Or the nursemaid, some luscious sweet from Denmark who captures the oldest son's heart. (6-8)
The key line here is the second one, which characterizes the nursemaid as a "luscious sweet"—kind of an objectifying term, if you ask us. It turns the woman into something for consumption, and the "some" makes her just one of many, as if her individuality didn't matter. Moreover, it seems that her "sweetness" (in terms of looks, not personality) is the only thing that gets her ahead.
Next came the ball, as you all know. It was a marriage market. The prince was looking for a wife. (41-43)
The whole "marriage market" thing is possibly one of the most cynical moments in the whole poem. It portrays the women at the ball as mere objects for a man to choose among. Women here, as a gender, can do nothing more than to marry into money. There's certainly no implication that they could get ahead on their own.
Now he would find whom the shoe fit and find his strange dancing girl for keeps. (77-78)
The important phrase here, we think, is "for keeps," an expression that implies eternal possession. Prior to this passage, the prince has covered the steps of his palace with wax in order to try to trap Cinderella—or at least, her shoe. (This sounds more like a trap for an animal than a girl, right?) So he gets her shoe and then basically thinks "Okay, now I've got her for good." It's not exactly the most romantic thing in the world, when you think about it. Cinderella, as a woman, is again being seen as a kind of object.
but her big toe got in the way so she simply sliced it off and put on the slipper. (82-83)
So, if you're a girl, have you ever done anything uncomfortable for the sake of looking good? Wearing heels, perhaps, or squeezing into some form-fitting jeans? How about cutting off your toe? No? Good! That's kind of a ridiculous (and gruesome) length to go to for beauty, we think. And we also think it exemplifies the way in which women in "Cinderella" want a husband more than anything else in the world. So much, in fact, that they're willing to spill their own blood. Yuck.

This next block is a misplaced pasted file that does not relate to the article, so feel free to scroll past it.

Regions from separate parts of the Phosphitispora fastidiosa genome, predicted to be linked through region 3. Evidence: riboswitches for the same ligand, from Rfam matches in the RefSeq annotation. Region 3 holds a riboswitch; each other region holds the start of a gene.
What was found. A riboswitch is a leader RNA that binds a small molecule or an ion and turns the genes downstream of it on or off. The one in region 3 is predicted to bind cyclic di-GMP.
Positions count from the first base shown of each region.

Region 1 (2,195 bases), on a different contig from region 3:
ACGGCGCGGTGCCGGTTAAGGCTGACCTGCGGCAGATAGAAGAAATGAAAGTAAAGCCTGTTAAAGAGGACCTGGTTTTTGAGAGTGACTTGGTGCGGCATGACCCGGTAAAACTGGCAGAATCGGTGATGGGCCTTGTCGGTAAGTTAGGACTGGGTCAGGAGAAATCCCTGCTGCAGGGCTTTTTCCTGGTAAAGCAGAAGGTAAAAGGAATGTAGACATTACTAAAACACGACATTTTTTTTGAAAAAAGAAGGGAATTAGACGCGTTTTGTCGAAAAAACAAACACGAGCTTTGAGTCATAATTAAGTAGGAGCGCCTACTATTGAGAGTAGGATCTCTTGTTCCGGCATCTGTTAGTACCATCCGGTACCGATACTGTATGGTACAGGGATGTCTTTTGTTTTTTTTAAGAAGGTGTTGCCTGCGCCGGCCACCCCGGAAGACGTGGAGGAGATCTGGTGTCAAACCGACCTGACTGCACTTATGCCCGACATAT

At the wedding ceremony the two sisters came to curry favor (95-96)
More cynical portrayal of gender roles here. Even after mutilating themselves, and even though they are part of a wealthy family, the sisters must come and try to get back into the good graces of their stepsister. Why, you ask? Because they want wealthy husbands too! This moment casts men and women in some pretty grim gender roles: men as controllers of destiny, women as subservient.
Cinderella and the prince lived, they say, happily ever after, like two dolls in a museum case (100-102)
Here it seems as if the "happy" couple has been frozen in their just-married state—she the blushing bride, he the proud prince. That sounds great until you think about the fact that it never gives either of them the chance to change over time. They're stuck in their stereotypically-gendered positions, forever and ever. Depressing.